Date April 25 – August 12, 1898
Location Cuba, and Puerto Rico (Caribbean)
Philippines, and Guam (Asia-Pacific)
Result United States victory
Treaty of Paris
Philippine–American War
Territorial
changes Spain relinquishes sovereignty over Cuba, cedes the Philippine Islands, Puerto Rico, and Guam to the United States for the sum of $20 million.

Belligerents
United States
Cuban separatists
Puerto Rican separatists
Katipunan[1][2][3] Kingdom of Spain
Commanders and leaders
William McKinley
Nelson A. Miles
William R. Shafter
George Dewey
William T. Sampson
Máximo Gómez
Emilio Aguinaldo
Apolinario Mabini Práxedes Mateo Sagasta
Patricio Montojo
Pascual Cervera
Arsenio Linares y Pombo
Manuel Macías y Casado
Ramón Blanco y Erenas
Strength
Cuban Republic:

30,000 irregulars[4]:19
United States:


300,000 regulars and volunteers[4]:22 Spanish Army:

278,447 regulars and militia[4]:20 (Cuba),
10,005 regulars and militia[4]:20 (Puerto Rico),
51,331 regulars and militia[4]:20 (Philippines)

Casualties and losses
Cuban Republic:

10,665 dead[4]:20
United States Army:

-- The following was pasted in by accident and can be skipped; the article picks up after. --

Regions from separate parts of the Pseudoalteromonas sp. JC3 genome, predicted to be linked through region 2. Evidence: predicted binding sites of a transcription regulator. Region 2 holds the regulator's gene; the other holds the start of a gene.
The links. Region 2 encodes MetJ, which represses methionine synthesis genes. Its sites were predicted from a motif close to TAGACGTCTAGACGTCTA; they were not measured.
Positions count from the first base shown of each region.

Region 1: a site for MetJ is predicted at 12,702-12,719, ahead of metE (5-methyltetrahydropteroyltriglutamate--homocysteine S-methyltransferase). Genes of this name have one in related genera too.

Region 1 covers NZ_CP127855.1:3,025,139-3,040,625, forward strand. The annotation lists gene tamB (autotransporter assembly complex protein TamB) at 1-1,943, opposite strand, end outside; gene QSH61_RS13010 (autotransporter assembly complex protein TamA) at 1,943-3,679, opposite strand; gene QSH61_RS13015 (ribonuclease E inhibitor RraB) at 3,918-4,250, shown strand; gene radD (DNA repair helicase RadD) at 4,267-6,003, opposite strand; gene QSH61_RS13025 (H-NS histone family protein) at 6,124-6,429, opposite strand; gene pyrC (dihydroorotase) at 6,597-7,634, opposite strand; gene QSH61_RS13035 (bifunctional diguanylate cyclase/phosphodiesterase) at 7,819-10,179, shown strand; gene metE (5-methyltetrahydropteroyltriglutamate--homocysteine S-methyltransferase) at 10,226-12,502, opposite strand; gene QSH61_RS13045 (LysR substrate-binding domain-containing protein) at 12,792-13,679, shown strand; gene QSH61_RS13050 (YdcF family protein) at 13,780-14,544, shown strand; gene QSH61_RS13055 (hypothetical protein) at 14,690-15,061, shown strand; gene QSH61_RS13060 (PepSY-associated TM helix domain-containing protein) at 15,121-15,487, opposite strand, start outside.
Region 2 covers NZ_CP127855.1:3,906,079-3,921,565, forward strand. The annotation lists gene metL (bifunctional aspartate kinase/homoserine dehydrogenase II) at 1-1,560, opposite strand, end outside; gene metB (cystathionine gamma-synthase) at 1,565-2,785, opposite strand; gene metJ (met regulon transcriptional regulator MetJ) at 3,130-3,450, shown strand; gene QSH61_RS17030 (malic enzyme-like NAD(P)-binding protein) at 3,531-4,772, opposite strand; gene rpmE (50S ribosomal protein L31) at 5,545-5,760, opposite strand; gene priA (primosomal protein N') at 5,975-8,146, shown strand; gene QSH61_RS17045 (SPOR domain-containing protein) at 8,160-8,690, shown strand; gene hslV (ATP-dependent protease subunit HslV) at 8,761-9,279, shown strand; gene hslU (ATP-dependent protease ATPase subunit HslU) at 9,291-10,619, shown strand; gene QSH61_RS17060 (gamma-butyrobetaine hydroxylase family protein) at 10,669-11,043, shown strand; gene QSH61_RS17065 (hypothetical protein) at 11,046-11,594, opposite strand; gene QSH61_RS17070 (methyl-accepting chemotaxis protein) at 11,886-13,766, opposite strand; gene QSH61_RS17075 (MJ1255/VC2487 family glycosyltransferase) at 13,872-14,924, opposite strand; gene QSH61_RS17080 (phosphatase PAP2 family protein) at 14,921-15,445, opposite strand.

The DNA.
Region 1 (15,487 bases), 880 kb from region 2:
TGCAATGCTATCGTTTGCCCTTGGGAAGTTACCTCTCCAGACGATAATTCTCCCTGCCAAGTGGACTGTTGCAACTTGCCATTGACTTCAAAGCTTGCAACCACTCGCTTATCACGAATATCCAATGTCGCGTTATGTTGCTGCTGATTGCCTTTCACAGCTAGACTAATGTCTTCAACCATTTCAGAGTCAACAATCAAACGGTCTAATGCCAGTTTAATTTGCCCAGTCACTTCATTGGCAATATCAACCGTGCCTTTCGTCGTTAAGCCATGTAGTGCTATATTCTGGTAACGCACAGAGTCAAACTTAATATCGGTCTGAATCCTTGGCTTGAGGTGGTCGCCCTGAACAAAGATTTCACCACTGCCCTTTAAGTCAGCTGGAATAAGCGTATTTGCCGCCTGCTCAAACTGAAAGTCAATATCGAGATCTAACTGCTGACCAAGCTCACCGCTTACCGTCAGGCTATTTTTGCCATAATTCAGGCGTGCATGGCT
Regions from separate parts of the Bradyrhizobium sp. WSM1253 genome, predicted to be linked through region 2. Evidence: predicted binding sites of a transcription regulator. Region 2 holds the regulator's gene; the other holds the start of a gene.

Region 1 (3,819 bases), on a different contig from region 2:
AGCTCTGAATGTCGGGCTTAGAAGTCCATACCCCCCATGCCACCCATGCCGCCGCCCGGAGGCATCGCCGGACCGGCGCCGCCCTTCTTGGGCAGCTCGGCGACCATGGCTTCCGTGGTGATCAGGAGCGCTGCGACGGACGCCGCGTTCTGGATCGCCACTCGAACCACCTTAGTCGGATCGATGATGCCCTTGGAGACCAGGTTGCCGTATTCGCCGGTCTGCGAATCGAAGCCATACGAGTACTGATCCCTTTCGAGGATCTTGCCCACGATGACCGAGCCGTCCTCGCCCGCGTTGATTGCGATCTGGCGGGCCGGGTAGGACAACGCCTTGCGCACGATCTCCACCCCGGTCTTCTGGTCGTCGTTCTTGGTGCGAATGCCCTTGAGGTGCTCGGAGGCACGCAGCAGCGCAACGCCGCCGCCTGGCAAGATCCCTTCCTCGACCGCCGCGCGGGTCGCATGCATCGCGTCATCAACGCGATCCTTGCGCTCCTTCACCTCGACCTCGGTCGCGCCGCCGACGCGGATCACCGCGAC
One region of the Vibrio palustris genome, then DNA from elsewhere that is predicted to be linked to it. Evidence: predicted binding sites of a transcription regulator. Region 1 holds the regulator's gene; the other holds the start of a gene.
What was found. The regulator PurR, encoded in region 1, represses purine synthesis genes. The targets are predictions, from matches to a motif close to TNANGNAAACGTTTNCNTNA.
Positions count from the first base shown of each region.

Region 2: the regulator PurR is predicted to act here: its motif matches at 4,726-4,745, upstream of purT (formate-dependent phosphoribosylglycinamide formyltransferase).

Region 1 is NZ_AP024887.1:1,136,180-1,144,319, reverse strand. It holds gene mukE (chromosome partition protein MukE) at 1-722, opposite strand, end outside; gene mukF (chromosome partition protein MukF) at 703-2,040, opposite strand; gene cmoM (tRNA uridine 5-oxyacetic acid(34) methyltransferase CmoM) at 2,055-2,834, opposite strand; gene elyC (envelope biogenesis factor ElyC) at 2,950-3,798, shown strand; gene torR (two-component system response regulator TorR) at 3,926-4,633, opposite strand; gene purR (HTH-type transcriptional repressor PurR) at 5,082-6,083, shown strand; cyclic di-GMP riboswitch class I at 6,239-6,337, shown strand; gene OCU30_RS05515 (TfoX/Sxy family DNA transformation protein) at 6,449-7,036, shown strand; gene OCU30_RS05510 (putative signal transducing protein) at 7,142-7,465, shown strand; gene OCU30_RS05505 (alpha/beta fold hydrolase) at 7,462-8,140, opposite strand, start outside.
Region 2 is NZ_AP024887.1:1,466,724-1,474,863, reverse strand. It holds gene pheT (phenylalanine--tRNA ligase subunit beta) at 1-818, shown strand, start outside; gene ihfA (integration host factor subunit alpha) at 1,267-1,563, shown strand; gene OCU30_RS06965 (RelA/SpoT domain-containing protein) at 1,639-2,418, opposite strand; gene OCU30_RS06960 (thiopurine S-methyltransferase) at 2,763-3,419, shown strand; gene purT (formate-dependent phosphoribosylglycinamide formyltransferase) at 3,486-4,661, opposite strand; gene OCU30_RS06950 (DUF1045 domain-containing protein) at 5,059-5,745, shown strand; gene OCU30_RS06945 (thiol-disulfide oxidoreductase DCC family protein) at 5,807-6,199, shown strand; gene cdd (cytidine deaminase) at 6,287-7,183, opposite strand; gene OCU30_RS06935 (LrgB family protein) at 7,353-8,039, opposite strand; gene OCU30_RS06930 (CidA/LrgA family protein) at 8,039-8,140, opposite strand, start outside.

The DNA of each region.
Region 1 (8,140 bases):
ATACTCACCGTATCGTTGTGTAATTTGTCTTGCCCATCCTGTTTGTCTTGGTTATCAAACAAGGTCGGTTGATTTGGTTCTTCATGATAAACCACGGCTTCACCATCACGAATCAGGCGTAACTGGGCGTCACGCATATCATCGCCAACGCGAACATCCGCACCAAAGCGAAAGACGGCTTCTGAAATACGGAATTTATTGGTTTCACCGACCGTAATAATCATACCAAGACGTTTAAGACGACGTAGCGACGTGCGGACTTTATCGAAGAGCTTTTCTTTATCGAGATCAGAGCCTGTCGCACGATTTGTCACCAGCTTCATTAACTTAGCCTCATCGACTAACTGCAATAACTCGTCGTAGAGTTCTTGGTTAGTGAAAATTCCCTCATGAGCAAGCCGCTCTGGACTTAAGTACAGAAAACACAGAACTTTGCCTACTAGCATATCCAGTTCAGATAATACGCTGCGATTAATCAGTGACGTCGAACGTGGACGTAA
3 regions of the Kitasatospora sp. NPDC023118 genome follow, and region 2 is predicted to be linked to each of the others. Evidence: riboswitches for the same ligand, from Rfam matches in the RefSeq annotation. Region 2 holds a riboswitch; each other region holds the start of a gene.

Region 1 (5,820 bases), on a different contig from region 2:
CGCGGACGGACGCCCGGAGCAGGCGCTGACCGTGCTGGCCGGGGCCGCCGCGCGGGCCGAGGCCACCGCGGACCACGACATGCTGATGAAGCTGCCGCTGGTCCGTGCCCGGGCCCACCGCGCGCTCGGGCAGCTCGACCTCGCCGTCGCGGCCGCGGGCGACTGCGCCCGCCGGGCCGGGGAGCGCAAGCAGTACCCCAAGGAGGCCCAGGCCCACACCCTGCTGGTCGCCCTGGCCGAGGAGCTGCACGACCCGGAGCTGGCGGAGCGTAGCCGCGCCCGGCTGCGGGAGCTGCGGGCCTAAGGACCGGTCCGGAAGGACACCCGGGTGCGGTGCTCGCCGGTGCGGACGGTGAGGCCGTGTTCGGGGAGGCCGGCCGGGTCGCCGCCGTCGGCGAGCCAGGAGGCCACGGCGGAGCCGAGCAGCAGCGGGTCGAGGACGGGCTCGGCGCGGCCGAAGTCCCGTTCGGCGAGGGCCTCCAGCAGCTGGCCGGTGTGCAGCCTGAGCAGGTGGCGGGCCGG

345 dead,
1,577 wounded,
2,565 diseased[4]:67
United States Navy:


16 dead,
68 wounded[4]:67 Spanish Navy:

560 dead,
300–400 wounded[4]:67
Spanish Army:


3,000 dead or wounded
6,700 captured,[5](Philippines)
13,000 diseased[4] (Cuba)
[show]v • d • eSpanish–American War

Atlantic Ocean Theater
Cuba–Puerto Rico
Pacific Ocean Theater
The Philippines – Guam

[show]v • d • eNineteenth century Atlantic/Mediterranean conflicts involving the United States

Quasi War
Action of 1 January 1800 - Battle of Puerto Plata Harbor - Action of 12 October 1800 - Action of 25 October 1800
First Barbary War
Action of 1 August 1801 - First Battle of Tripoli Harbor - Action of 22 June 1803 - Second Battle of Tripoli Harbor - Battle of Derne
Chesapeake Affair
Little Belt Affair
War of 1812
Atlantic Naval Campaign
Second Barbary War
Battle off Cape Gata - Battle off Cape Palos
Anti-Piracy Operations
Patterson's Town Raid - Action of 31 August 1819 - Action of 26 August 1822 - Action of 9 November 1822 - Action of 2 March 1825 - Action of 23 October 1827
St. Johns Affair
Second Seminole War
Battle of Wahoo Swamp - Battle of Jupiter Inlet
Veracruz Affair
Mexican-American War
Mosquito Fleet Campaign - Gulf Coast Theater
Suppression of the Slave Trade
Nicaraguan Rebellion
Bombardment of San Juan del Norte
Paraguayan Conflict
Itapiru Incident - Paraguay expedition
Reform War
Battle of Anton Lizardo
American Civil War
Eastern Theater - Western Theater - Trans-Mississippi Theater - Lower Seaboard Theater - Battle of Cherbourg - Bahia Incident
Sinking of the Maine
Spanish-American War
Cuban Campaign - Puerto Rican Campaign

[show]v • d • eNineteenth century Asia/Pacific conflicts involving the United States

American Indian Wars
War of 1812
Battle of Valaparaiso